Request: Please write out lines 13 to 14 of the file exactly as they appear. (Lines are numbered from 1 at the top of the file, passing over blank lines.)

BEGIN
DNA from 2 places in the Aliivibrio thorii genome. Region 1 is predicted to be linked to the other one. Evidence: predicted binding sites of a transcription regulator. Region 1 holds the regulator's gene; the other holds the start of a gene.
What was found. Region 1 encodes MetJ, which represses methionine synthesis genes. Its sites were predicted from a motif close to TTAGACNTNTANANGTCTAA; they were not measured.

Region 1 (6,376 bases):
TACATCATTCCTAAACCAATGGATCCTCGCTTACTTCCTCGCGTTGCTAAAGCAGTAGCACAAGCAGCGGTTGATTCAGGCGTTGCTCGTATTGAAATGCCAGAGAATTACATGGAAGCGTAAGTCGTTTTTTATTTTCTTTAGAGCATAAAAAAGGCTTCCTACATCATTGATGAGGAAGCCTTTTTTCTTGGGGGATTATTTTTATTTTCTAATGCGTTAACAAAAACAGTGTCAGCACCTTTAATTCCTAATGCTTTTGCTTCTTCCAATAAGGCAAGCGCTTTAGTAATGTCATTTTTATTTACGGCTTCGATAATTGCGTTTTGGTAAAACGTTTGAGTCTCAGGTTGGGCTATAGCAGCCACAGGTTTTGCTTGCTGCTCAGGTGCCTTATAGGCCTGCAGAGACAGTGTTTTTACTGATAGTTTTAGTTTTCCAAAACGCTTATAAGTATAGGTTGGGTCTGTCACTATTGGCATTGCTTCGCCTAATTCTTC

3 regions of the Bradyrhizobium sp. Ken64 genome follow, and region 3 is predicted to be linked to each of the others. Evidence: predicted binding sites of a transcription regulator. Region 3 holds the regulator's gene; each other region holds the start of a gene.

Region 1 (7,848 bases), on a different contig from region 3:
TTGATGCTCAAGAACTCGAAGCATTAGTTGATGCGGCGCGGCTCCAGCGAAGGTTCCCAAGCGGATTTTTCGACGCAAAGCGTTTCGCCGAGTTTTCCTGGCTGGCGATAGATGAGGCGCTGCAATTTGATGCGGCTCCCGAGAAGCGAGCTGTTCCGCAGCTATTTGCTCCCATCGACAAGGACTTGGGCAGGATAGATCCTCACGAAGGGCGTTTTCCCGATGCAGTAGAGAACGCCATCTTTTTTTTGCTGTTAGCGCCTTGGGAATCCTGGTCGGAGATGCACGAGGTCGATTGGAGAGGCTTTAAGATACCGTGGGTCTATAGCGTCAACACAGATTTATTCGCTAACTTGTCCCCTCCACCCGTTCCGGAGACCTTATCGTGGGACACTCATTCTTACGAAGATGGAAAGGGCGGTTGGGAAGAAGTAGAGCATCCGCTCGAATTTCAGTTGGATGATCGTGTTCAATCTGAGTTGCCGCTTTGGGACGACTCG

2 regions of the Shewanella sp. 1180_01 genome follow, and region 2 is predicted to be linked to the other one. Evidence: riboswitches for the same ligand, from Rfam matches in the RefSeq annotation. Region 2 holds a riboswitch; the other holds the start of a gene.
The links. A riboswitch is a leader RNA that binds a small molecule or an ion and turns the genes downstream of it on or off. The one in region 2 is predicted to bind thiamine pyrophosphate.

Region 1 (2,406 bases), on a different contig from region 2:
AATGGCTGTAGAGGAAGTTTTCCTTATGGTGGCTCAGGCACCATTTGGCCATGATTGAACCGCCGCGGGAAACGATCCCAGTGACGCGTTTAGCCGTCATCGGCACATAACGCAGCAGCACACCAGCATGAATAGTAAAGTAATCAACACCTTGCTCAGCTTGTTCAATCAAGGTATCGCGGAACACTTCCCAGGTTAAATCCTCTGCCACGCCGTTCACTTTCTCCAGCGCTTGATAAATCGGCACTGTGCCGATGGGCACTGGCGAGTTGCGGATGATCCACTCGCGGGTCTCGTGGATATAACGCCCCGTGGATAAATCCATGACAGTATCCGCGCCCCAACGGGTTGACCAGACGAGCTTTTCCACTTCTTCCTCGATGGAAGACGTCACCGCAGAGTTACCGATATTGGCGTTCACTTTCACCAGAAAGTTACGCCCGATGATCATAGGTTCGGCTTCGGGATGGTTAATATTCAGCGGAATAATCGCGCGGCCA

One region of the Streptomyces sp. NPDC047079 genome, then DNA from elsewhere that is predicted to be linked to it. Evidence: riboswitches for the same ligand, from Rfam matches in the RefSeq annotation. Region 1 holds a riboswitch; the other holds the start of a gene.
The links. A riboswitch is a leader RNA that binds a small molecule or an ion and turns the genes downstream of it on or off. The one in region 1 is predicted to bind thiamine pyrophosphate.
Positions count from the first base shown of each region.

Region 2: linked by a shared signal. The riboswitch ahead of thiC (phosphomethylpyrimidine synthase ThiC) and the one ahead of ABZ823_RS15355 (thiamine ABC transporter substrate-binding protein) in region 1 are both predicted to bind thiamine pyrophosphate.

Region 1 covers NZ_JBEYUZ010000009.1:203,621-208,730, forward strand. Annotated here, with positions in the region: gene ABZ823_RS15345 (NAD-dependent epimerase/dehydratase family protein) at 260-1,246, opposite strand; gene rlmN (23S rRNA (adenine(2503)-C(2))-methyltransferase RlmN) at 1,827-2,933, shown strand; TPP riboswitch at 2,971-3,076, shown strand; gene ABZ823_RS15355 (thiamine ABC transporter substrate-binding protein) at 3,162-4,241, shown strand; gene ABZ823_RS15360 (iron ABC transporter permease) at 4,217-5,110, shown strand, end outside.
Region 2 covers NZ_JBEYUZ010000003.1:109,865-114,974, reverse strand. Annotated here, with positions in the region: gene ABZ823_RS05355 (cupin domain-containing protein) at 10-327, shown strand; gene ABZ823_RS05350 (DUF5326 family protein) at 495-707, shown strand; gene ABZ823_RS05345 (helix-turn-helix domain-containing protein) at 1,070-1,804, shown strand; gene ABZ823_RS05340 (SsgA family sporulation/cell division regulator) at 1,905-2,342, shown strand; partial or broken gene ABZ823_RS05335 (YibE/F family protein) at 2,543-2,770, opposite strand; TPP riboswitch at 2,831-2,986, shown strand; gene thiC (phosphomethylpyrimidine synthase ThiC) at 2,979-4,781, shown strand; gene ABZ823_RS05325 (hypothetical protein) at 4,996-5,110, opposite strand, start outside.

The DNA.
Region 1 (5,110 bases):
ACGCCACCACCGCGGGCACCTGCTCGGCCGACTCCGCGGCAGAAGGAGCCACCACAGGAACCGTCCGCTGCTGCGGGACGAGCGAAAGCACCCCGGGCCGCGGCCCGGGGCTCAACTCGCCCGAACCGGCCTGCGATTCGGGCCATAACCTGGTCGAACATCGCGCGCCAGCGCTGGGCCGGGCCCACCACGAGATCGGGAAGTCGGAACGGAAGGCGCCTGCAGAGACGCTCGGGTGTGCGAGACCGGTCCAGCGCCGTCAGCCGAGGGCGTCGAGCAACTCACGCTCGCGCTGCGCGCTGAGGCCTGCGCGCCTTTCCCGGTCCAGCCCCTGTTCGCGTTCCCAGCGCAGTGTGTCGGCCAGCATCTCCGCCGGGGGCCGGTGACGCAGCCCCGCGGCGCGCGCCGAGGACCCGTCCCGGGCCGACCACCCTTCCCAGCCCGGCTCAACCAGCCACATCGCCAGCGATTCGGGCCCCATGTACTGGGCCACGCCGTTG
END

The links. A riboswitch is a leader RNA that binds a small molecule or an ion and turns the genes downstream of it on or off. The one in region 1 is predicted to bind thiamine pyrophosphate.
Positions count from the first base shown of each region.